Briefing by Spokesperson for Secretary-General

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06-Feb-2019 00:13:38
Briefing by Stephane Dujarric, Spokesperson for the Secretary-General.

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The Secretary-General will travel to Addis Ababa, Ethiopia, tomorrow, where he will participate in the 32nd Ordinary Session of the Assembly of Heads of State and Government of the African Union (AU), being held under the theme “Refugees, Returnees and Internally Displaced Persons: Towards Durable Solutions to Forced Displacement in Africa”.

On Saturday, the Secretary-General will meet with Moussa Faki Mahamat, the Chairperson of the African Union Commission, and participate in a joint meeting between the AU commissioners and senior UN Secretariat officials. The Secretary-General will underscore the deep partnership and shared goals between the United Nations and the African Union.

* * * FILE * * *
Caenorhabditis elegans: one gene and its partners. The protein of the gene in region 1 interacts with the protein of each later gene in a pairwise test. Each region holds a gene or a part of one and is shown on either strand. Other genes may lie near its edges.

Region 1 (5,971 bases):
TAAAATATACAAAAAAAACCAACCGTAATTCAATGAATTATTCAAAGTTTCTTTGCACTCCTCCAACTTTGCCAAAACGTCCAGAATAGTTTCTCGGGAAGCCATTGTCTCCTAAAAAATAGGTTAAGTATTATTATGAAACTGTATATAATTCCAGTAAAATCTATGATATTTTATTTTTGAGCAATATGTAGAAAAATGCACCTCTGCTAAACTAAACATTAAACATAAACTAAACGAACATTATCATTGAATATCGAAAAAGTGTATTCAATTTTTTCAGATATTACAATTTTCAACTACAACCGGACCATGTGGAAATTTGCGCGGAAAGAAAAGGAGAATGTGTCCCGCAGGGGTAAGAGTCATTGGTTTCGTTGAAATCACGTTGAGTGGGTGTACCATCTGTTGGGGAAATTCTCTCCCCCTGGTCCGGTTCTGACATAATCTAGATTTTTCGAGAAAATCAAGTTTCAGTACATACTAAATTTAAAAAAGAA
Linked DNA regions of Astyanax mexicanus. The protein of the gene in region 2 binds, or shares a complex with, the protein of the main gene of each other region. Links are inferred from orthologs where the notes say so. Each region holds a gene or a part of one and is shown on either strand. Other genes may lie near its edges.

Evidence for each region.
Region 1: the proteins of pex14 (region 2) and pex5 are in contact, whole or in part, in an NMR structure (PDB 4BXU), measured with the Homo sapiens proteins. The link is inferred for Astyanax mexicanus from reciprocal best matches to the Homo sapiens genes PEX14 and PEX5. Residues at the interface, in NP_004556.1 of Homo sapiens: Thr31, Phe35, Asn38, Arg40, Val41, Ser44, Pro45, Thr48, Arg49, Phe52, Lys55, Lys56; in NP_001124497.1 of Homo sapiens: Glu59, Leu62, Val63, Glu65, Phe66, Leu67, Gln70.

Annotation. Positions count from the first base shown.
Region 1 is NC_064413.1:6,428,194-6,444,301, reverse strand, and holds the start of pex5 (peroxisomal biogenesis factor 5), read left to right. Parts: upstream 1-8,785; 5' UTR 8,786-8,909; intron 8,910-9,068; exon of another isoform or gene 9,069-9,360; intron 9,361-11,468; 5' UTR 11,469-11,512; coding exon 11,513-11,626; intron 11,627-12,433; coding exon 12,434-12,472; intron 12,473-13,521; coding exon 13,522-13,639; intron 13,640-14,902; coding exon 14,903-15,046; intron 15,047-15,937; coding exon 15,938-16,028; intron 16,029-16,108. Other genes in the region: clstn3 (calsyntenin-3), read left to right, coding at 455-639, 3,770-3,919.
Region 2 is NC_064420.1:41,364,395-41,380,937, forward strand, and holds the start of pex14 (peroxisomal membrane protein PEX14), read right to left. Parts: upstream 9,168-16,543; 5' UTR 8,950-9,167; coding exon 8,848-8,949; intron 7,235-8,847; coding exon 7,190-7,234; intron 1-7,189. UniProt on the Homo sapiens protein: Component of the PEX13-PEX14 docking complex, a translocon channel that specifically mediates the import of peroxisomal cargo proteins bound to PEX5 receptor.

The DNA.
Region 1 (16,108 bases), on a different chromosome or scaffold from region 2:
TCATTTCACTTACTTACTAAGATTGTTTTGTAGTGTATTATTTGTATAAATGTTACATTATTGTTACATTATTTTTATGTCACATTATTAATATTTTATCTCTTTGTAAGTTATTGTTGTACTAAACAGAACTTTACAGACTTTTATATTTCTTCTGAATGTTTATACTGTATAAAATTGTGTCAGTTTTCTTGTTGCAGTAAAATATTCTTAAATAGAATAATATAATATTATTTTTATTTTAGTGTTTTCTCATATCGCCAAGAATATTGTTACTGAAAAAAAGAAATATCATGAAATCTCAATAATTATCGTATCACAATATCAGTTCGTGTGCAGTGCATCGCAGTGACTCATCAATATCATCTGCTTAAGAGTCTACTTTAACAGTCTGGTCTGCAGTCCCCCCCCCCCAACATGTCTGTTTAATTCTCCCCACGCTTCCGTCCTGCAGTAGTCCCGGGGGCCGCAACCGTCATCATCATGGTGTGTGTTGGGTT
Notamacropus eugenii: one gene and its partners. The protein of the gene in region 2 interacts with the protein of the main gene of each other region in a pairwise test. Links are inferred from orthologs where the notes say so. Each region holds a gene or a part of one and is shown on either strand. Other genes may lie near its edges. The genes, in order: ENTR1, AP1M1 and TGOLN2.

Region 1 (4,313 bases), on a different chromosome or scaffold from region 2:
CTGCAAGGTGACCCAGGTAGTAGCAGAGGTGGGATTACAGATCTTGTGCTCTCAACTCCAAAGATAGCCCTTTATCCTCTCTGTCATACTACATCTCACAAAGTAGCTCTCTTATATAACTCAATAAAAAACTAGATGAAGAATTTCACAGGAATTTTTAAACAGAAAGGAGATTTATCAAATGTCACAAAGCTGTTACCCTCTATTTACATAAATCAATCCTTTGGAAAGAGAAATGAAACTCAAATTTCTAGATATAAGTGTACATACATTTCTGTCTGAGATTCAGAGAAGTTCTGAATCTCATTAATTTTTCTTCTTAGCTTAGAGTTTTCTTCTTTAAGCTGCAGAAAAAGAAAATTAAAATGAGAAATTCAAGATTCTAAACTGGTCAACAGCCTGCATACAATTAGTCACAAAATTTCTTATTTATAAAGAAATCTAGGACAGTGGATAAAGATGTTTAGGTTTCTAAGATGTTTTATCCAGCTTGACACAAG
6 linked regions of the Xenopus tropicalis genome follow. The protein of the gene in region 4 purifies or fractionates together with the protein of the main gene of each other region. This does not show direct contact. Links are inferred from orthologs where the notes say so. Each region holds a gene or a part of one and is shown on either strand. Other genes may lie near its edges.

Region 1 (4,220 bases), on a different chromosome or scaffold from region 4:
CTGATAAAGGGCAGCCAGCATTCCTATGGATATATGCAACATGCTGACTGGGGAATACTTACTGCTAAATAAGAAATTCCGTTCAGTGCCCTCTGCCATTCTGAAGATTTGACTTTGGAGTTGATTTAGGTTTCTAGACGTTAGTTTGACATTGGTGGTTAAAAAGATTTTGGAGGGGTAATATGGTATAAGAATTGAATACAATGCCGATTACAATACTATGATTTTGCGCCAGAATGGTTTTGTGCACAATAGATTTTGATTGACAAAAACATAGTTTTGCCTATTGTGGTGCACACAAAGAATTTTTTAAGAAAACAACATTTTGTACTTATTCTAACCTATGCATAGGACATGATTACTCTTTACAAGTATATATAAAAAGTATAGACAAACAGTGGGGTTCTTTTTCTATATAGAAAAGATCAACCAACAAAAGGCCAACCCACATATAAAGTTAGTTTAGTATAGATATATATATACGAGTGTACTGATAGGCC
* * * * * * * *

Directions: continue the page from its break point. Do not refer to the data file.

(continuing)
The Secretary-General will also hold a number of bilateral meetings with Heads of State and Government attending the summit. At the AU summit, will also attend an Africa Leadership Meeting on Investing in Health, hosted by Paul Kagame, President of Rwanda and the outgoing Chairperson of the African Union. He will also participate in an education event focused on girls’ participation in science, technology, engineering and mathematics.

On Sunday, he will hold more bilateral meetings before attending the Opening Ceremonies of the official session of the Assembly. During his remarks there, he will salute Africa’s deep generosity and commitment to keep its borders and hearts open to people in need. “Africa has set the gold standard for solidarity,” the Secretary-General will say.

He is also scheduled to hold a press conference at the African Union Headquarters on Sunday afternoon before making his way back to New York. He will be back in the office on the 12th of February.

On the occasion of the signing of the Global Peace Agreement between the Government of the Central African Republic and armed groups, on 6 February in Bangui, the Secretary-General congratulates all stakeholders for the successful conclusion of the talks that took place in Khartoum, in Sudan.